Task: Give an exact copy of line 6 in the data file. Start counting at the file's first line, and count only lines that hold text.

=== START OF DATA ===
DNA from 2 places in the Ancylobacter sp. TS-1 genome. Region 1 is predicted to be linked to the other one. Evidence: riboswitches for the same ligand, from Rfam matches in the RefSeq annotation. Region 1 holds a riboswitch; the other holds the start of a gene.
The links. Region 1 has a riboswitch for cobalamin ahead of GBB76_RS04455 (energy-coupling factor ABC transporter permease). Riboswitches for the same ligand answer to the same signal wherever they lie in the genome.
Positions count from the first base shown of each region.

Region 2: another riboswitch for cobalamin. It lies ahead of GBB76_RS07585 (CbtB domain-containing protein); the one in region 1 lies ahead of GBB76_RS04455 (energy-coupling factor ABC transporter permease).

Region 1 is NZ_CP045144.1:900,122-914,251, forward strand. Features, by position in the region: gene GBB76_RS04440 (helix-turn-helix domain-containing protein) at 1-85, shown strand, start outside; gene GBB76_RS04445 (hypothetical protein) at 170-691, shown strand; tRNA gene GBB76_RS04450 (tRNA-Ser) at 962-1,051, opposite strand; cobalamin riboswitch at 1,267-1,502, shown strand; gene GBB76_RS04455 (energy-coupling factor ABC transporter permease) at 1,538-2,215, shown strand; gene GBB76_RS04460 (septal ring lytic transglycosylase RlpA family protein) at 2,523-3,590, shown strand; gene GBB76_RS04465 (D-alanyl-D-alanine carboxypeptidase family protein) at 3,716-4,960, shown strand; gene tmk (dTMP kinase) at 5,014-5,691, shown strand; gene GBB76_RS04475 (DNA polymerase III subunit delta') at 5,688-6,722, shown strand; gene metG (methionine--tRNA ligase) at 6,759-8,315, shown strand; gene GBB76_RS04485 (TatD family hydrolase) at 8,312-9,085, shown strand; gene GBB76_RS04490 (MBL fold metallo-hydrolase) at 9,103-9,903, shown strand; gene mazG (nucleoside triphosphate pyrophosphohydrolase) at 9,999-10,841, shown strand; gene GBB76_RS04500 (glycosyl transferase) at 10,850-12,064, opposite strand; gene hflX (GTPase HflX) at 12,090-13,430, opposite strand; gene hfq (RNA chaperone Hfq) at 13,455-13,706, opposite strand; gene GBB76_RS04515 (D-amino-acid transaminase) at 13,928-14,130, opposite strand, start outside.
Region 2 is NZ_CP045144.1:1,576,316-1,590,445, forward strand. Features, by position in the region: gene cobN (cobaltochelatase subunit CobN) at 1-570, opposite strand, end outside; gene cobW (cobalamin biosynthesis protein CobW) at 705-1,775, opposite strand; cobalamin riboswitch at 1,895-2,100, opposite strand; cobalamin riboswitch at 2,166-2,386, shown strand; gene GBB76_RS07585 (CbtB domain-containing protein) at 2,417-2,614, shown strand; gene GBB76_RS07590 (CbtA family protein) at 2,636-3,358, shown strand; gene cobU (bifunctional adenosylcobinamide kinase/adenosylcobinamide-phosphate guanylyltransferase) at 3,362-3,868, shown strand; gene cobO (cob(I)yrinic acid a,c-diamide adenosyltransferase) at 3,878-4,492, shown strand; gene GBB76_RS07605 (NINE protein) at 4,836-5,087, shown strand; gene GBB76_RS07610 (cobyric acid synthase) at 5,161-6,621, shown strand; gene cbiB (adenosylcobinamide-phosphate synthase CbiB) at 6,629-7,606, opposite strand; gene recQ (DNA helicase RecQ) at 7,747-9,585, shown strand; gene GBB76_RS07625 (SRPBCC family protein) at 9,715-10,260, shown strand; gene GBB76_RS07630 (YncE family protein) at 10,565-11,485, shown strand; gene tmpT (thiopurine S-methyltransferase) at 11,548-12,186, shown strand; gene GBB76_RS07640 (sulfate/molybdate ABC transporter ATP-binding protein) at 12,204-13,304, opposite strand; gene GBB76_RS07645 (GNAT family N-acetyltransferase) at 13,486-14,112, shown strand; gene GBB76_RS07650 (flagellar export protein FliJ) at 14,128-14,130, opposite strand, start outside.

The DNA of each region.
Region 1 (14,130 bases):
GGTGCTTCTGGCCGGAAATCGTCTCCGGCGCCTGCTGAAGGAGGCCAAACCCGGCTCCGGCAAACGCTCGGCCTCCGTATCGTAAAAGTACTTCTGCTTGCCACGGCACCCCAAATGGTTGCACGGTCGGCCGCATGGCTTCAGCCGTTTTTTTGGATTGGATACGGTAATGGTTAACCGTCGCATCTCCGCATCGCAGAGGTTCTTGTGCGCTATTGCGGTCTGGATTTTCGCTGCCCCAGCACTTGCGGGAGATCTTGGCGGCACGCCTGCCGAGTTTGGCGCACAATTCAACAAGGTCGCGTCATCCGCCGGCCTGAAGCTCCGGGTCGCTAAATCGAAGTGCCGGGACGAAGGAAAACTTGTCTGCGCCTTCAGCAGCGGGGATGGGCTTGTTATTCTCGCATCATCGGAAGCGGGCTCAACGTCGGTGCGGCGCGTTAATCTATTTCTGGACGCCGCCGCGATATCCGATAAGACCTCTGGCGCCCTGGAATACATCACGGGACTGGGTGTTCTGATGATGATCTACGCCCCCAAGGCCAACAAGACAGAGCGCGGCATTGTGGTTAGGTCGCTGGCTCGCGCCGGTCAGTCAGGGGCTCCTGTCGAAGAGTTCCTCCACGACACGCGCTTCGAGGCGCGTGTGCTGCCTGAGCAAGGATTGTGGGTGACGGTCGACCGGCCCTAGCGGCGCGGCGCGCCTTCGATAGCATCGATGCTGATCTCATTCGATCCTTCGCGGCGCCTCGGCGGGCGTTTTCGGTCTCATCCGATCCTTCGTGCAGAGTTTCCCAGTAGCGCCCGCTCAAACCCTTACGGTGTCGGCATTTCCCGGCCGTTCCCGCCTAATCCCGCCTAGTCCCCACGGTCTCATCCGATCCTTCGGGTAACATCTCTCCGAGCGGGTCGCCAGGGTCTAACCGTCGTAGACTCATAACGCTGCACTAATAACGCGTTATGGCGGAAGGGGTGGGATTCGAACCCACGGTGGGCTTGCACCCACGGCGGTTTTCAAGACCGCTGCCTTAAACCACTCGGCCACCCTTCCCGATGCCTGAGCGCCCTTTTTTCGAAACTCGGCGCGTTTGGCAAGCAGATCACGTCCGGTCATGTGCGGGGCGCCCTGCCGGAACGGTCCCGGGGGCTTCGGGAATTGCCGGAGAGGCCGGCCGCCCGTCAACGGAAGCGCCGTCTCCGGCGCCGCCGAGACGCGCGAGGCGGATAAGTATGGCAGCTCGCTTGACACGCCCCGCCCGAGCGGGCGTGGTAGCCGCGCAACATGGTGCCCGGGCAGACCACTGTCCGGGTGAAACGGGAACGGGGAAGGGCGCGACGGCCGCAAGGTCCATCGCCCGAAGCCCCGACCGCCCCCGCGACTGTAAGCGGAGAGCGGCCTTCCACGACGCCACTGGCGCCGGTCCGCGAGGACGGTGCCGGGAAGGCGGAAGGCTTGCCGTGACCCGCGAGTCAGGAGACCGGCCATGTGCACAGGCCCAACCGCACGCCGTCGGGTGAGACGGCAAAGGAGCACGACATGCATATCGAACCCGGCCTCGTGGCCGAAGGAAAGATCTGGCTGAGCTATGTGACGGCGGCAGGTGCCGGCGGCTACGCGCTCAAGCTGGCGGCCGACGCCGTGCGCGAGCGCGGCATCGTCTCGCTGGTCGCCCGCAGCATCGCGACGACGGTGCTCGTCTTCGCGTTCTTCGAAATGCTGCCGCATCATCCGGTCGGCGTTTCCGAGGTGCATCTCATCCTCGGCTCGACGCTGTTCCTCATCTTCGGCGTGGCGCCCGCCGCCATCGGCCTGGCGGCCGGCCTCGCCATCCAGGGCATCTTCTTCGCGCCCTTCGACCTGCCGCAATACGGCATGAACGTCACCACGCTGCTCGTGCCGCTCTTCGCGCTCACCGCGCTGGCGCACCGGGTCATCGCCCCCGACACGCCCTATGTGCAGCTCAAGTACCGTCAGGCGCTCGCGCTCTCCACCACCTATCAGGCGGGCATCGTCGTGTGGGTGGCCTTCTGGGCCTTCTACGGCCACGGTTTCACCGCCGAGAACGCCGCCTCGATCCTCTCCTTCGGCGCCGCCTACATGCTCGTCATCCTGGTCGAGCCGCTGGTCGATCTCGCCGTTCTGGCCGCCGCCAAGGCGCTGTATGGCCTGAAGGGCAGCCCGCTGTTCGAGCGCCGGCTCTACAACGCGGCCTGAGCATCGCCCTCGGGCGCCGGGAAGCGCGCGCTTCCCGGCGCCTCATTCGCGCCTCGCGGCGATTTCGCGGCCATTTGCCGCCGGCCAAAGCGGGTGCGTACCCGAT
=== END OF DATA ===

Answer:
Region 2 is NZ_CP045144.1:1,576,316-1,590,445, forward strand. Features, by position in the region: gene cobN (cobaltochelatase subunit CobN) at 1-570, opposite strand, end outside; gene cobW (cobalamin biosynthesis protein CobW) at 705-1,775, opposite strand; cobalamin riboswitch at 1,895-2,100, opposite strand; cobalamin riboswitch at 2,166-2,386, shown strand; gene GBB76_RS07585 (CbtB domain-containing protein) at 2,417-2,614, shown strand; gene GBB76_RS07590 (CbtA family protein) at 2,636-3,358, shown strand; gene cobU (bifunctional adenosylcobinamide kinase/adenosylcobinamide-phosphate guanylyltransferase) at 3,362-3,868, shown strand; gene cobO (cob(I)yrinic acid a,c-diamide adenosyltransferase) at 3,878-4,492, shown strand; gene GBB76_RS07605 (NINE protein) at 4,836-5,087, shown strand; gene GBB76_RS07610 (cobyric acid synthase) at 5,161-6,621, shown strand; gene cbiB (adenosylcobinamide-phosphate synthase CbiB) at 6,629-7,606, opposite strand; gene recQ (DNA helicase RecQ) at 7,747-9,585, shown strand; gene GBB76_RS07625 (SRPBCC family protein) at 9,715-10,260, shown strand; gene GBB76_RS07630 (YncE family protein) at 10,565-11,485, shown strand; gene tmpT (thiopurine S-methyltransferase) at 11,548-12,186, shown strand; gene GBB76_RS07640 (sulfate/molybdate ABC transporter ATP-binding protein) at 12,204-13,304, opposite strand; gene GBB76_RS07645 (GNAT family N-acetyltransferase) at 13,486-14,112, shown strand; gene GBB76_RS07650 (flagellar export protein FliJ) at 14,128-14,130, opposite strand, start outside.